A standard gas bottle is comprised of a gas being compressed into cylinders and bottles. These cylinders have a great amount of internal pressure built-up due to the compressed molecules of gas’s continuous movement. Gas compressed in cylinders can have a force of 2500 pounds per second. Hence, dropping a gas container can lead to a big blast that can destroy structures and cause devastating harm to people and the environment. Gas must be stored safely in units that can minimize the consequences if things go wrong.

To store or transport gas safely you must first identify what type of gas you are dealing with. There are many different types of gas including combustible, toxic, corrosive and oxidizing gases. Once you have identified the type of gas you can then determine the best way to store or transport it. Keep in mind that each state and territory has its own regulations set out by the relevant work safety body and you should ensure that you are following all the rules set out in the relevant regulations.

Storing Small Quantities of Gas 


All gas bottles should be stored upright and secured. Preferably they would be secured in a storage cage or cabinet, but chains and straps can also be used to prevent bottles from falling. The only time a gas bottle should be horizontal is if it was made to be operated that way such as a forklift bottle. If stored horizontally, ensure that the pressure-relief valve is in contact with the vapour inside the cylinder (keep it at the top side of the bottle).

Combustible Material

The immediate area around all types of gas should be free from any combustible material. This includes fuel, paper, dried leaves and grass to name a few. In an emergency, combustible material can help spread fire faster or even start a fire on a hot day. There should be at least 3 meters clearance from all gas bottles.

Ignition Sources

Along with combustible material is also ignition sources such as grinders, welders and other forms of spark, flame or heat. This is especially important for flammable or combustible gases. 

Other Types of Gas

When storing more than 1 type of gas on location, it is best to keep them as far apart as practicable, with a minimum distance of 3 meters. For example, oxidising gas (such as oxygen) should be stored at least 3 meters away from fuel gas (such as acetylene). The only time where it is acceptable to store different types of gases together is when they are connected and being used for their purpose (eg. as part of an oxy cutting set).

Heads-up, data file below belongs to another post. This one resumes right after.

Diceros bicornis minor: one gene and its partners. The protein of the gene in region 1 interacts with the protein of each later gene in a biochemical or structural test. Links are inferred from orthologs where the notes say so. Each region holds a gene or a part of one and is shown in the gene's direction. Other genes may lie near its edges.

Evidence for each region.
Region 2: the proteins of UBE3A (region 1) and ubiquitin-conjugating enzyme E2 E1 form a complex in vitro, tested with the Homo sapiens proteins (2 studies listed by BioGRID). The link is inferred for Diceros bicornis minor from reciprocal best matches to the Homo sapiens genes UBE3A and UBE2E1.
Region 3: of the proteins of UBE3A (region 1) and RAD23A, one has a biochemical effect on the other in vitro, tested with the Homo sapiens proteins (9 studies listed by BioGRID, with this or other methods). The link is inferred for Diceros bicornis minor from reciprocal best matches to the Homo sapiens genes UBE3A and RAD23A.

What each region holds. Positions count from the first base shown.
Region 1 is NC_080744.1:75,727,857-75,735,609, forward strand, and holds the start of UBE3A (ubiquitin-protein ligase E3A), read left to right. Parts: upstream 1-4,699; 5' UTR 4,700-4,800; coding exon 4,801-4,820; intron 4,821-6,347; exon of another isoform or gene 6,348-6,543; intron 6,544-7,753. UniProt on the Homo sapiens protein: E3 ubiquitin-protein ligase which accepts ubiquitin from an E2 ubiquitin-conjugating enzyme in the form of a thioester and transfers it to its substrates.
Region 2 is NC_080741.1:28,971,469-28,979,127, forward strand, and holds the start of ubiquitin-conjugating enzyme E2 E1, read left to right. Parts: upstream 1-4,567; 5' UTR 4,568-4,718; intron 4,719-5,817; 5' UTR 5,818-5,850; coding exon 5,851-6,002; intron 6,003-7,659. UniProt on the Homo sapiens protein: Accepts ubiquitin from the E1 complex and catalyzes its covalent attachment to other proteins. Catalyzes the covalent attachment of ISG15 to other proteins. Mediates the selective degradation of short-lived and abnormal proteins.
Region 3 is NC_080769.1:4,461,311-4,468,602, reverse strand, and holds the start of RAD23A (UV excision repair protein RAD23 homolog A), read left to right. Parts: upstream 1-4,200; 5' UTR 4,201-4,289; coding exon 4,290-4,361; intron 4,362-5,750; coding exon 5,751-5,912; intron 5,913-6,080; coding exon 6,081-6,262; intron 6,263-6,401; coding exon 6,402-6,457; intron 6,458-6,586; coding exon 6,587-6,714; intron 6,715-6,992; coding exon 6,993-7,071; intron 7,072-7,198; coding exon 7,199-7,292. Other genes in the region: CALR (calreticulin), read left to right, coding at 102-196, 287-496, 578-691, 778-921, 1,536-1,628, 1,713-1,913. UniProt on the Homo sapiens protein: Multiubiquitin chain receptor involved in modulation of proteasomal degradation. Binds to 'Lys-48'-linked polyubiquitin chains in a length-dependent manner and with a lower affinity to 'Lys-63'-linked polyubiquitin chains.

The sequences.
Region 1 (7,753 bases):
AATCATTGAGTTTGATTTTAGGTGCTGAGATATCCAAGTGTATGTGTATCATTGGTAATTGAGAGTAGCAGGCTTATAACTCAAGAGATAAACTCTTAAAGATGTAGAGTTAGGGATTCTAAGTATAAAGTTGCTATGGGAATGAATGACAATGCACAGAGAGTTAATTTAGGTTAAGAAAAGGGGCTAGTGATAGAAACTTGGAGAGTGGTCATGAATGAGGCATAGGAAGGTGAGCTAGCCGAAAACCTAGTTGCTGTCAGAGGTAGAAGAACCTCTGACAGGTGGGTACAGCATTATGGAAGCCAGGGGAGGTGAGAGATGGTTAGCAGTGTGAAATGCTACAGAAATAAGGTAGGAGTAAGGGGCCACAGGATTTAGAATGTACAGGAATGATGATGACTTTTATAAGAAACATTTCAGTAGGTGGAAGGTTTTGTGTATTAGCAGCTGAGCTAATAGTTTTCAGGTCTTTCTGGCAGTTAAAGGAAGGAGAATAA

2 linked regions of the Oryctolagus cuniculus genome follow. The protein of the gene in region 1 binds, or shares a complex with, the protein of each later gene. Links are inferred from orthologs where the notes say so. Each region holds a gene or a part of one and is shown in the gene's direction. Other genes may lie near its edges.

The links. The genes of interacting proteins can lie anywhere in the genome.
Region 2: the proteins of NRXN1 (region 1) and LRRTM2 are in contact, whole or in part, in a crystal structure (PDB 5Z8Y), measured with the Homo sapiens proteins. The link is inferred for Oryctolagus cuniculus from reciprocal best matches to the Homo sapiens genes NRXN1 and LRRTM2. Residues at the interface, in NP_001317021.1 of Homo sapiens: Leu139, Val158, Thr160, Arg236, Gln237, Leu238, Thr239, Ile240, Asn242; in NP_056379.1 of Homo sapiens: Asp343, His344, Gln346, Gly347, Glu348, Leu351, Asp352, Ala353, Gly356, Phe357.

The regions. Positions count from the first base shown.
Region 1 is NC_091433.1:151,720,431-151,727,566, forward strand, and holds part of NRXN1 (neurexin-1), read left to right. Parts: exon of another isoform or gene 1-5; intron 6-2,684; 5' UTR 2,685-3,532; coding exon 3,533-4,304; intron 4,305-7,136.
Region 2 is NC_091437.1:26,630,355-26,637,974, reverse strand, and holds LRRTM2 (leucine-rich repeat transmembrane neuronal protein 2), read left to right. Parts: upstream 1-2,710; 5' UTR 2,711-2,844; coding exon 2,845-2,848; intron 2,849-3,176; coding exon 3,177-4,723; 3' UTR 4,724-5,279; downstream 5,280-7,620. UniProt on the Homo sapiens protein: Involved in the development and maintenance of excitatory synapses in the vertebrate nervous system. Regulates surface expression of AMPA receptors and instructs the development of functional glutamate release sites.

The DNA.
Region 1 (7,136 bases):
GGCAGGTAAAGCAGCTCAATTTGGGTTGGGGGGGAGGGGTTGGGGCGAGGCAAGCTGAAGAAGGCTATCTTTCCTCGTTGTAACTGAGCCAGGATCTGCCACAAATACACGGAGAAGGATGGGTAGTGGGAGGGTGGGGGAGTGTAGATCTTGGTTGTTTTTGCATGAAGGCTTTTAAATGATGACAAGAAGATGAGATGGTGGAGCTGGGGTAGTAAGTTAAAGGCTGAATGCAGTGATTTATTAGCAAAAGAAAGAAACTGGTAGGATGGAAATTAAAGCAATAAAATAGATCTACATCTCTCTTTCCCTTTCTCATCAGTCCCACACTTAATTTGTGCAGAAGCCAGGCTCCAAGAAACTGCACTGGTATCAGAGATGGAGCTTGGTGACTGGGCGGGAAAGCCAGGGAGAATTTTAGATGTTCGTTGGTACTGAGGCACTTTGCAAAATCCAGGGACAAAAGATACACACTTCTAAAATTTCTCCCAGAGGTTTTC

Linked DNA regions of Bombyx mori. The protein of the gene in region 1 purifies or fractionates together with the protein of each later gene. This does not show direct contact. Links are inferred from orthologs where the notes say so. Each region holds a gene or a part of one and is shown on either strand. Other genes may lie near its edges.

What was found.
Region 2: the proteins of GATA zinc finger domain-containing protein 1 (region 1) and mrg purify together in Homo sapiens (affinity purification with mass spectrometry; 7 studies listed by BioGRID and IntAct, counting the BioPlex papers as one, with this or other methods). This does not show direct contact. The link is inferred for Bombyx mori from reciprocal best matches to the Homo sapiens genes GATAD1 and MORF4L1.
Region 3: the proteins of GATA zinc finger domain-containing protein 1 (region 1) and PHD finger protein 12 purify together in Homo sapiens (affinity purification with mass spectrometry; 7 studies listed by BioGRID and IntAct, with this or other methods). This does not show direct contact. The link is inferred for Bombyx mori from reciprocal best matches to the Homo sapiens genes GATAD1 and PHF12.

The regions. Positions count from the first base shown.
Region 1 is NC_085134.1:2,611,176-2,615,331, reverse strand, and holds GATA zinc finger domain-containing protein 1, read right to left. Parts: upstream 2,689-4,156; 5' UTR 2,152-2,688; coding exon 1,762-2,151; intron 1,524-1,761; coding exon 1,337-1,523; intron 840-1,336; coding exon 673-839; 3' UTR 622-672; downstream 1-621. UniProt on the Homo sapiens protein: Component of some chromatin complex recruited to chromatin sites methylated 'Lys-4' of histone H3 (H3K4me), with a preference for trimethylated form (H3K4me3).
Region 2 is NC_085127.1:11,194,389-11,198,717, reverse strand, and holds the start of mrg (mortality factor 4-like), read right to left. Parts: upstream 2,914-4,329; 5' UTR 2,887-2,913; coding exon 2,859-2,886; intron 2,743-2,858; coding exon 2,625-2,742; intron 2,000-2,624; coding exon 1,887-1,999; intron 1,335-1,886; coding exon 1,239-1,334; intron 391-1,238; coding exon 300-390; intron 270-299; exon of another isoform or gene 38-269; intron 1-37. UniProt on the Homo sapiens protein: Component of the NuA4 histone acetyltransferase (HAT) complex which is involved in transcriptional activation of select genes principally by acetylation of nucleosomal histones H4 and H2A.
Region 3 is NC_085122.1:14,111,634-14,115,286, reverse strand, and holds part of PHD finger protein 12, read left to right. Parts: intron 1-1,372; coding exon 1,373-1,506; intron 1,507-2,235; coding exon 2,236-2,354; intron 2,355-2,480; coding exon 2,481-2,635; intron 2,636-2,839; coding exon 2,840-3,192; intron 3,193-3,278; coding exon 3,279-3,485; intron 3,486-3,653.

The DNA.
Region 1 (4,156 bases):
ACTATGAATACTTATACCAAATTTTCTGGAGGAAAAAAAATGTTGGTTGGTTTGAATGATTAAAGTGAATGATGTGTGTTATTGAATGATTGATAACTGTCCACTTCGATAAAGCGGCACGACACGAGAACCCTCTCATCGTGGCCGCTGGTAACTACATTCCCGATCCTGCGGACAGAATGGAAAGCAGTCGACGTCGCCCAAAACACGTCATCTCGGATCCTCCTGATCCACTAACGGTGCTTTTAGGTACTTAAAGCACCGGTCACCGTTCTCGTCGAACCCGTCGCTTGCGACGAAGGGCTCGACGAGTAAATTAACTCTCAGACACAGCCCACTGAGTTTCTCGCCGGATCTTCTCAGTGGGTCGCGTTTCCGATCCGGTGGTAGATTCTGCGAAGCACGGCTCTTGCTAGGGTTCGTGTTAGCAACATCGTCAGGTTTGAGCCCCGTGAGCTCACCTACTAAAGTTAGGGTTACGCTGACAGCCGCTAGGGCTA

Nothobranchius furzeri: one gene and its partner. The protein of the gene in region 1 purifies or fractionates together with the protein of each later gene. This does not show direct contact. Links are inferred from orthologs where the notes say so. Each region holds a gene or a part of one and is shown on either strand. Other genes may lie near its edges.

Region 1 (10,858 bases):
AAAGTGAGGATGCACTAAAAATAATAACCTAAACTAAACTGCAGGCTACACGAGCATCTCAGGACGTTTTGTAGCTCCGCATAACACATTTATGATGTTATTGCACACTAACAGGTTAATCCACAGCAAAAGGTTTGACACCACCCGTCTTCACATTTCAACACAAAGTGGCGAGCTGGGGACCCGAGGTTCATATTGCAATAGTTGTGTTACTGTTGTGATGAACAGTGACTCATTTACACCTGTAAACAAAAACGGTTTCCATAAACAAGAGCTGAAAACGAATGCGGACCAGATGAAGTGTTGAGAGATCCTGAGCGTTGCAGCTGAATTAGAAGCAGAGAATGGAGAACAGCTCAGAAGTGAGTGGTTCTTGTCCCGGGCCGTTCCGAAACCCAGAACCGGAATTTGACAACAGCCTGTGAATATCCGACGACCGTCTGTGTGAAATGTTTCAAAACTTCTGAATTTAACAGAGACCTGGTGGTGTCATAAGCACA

Ensure there is adequate ventilation. This is especially important for flammable gasses. Flammable gasses need ventilation to not cause an explosive atmosphere that may happen in enclosed spaces such as garden sheds. 


If possible, keep gas bottles under cover away from direct sunlight and rain. This will lower the risk of damage to the bottle and potential for spontaneous combustion. 


Material Safety Data Sheet’s should be kept for all types of gases kept on premises. In the event of an emergency, the emergency services can use this MSDS to identify the hazard and remove as much risk as possible. 


Have the relevant placarding in relation to the gas you store. This will also help emergency services if they are required to attend to an emergency. 

Full vs Empty

If possible, store full bottles separate from the empty bottles. Although empty bottles still need to be treated as full, by storing them separately you are removing the manual handling and excess handling of bottles to find one with gas still in it. The less you can handle the bottles, the less likely you are to have an accident.

Transport Gas

When transporting gas, you should adhere to the rules set out in the Australian Code for the Transport of Dangerous Goods by Road & Rail, Edition 7.5, 2017. This code gives a comprehensive list of rules set out for the transportation of gas around Australia. 

Some general rules to follow are:

  • Avoid travelling with gas in the cabin of the car or van. In case of an explosion, you are a lot safer with the bottle in a tray on a ute or truck.
  • Secure the bottle upright to the headboard or something else solid, preferably using a dedicated gas bottle holder.
  • Display dangerous goods signage in accordance with the ADG code.
  • Before transporting, double check to make sure all bottles are not leaking or may not start to leak during transit.

If you have excess gas on your premises or you are concerned that you are not following the regulations, then give B & E Gas Supplies a call. We can provide an onsite audit and provide training to you and your staff to ensure that the risk of gas handling and storage is minimised.